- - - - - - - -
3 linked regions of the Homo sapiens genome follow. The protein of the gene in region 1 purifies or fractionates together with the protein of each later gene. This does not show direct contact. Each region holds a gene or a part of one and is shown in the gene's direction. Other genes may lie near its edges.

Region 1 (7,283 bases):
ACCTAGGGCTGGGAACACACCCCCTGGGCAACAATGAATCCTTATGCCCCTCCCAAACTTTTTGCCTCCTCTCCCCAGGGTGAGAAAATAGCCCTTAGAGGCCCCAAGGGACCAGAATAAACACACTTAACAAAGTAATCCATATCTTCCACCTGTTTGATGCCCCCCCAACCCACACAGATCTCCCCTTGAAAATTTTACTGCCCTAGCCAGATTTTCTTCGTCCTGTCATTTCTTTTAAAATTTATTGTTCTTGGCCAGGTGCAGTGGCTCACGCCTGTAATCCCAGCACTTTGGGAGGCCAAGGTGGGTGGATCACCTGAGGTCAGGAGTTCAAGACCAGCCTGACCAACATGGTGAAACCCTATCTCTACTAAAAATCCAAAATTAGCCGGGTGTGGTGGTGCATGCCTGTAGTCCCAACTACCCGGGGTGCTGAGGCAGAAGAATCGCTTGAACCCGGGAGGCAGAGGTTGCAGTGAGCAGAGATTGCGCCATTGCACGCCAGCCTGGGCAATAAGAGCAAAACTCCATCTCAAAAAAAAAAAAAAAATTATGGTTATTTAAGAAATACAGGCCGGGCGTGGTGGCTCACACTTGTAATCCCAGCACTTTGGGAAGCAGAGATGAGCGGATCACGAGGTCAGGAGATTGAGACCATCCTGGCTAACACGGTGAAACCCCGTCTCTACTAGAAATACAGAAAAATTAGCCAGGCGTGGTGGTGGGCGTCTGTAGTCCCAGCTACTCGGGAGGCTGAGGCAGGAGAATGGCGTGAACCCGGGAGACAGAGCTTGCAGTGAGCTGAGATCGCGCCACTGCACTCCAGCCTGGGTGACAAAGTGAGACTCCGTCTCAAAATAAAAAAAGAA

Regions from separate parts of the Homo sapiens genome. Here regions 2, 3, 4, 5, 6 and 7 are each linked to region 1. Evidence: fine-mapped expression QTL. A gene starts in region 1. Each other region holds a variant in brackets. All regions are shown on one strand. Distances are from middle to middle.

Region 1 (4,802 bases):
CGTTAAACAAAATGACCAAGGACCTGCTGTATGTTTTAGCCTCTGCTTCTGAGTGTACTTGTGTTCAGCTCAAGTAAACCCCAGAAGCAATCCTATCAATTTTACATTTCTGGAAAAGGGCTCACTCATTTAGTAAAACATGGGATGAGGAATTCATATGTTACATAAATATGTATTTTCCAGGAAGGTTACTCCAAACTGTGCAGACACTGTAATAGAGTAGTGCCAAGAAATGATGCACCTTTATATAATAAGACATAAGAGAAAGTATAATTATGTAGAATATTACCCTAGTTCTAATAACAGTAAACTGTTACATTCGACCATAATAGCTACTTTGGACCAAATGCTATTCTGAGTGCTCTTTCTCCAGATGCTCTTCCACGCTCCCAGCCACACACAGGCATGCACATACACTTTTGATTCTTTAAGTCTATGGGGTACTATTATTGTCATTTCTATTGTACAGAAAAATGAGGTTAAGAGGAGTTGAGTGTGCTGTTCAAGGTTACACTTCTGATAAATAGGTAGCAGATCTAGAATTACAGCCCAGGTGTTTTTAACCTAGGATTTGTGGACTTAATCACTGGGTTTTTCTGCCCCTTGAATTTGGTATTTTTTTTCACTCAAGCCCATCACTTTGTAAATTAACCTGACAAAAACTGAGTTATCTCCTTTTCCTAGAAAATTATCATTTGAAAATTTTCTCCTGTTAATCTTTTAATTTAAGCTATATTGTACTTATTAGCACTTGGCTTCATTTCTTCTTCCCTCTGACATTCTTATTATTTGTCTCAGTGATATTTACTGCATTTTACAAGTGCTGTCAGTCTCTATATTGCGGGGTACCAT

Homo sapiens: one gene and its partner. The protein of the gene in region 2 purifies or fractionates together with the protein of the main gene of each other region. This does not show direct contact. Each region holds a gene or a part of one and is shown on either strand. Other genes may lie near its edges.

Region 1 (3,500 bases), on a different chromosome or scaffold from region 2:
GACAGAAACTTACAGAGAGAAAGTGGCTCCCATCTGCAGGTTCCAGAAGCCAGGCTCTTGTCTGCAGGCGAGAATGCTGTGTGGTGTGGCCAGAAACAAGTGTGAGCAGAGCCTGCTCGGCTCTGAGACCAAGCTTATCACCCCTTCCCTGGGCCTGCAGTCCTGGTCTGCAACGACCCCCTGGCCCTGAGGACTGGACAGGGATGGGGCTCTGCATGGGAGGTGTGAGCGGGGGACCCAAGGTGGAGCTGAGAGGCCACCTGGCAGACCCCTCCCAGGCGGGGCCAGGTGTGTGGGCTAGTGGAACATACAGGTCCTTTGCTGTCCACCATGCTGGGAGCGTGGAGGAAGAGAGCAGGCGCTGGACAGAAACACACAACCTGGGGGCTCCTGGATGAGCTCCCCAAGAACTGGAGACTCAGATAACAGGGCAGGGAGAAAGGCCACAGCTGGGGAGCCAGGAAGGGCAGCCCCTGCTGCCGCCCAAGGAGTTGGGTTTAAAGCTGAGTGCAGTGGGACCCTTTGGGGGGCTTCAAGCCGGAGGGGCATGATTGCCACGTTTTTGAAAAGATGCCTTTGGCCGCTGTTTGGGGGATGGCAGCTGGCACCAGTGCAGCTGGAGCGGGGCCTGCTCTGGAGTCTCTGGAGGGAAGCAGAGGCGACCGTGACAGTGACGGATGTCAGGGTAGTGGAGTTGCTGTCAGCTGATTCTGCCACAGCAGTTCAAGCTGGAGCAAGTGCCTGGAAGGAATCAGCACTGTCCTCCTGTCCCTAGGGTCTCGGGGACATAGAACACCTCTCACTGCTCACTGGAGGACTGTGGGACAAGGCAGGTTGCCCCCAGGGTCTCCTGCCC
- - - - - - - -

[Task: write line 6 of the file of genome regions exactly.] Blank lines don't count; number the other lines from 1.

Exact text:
CGTTAAACAAAATGACCAAGGACCTGCTGTATGTTTTAGCCTCTGCTTCTGAGTGTACTTGTGTTCAGCTCAAGTAAACCCCAGAAGCAATCCTATCAATTTTACATTTCTGGAAAAGGGCTCACTCATTTAGTAAAACATGGGATGAGGAATTCATATGTTACATAAATATGTATTTTCCAGGAAGGTTACTCCAAACTGTGCAGACACTGTAATAGAGTAGTGCCAAGAAATGATGCACCTTTATATAATAAGACATAAGAGAAAGTATAATTATGTAGAATATTACCCTAGTTCTAATAACAGTAAACTGTTACATTCGACCATAATAGCTACTTTGGACCAAATGCTATTCTGAGTGCTCTTTCTCCAGATGCTCTTCCACGCTCCCAGCCACACACAGGCATGCACATACACTTTTGATTCTTTAAGTCTATGGGGTACTATTATTGTCATTTCTATTGTACAGAAAAATGAGGTTAAGAGGAGTTGAGTGTGCTGTTCAAGGTTACACTTCTGATAAATAGGTAGCAGATCTAGAATTACAGCCCAGGTGTTTTTAACCTAGGATTTGTGGACTTAATCACTGGGTTTTTCTGCCCCTTGAATTTGGTATTTTTTTTCACTCAAGCCCATCACTTTGTAAATTAACCTGACAAAAACTGAGTTATCTCCTTTTCCTAGAAAATTATCATTTGAAAATTTTCTCCTGTTAATCTTTTAATTTAAGCTATATTGTACTTATTAGCACTTGGCTTCATTTCTTCTTCCCTCTGACATTCTTATTATTTGTCTCAGTGATATTTACTGCATTTTACAAGTGCTGTCAGTCTCTATATTGCGGGGTACCAT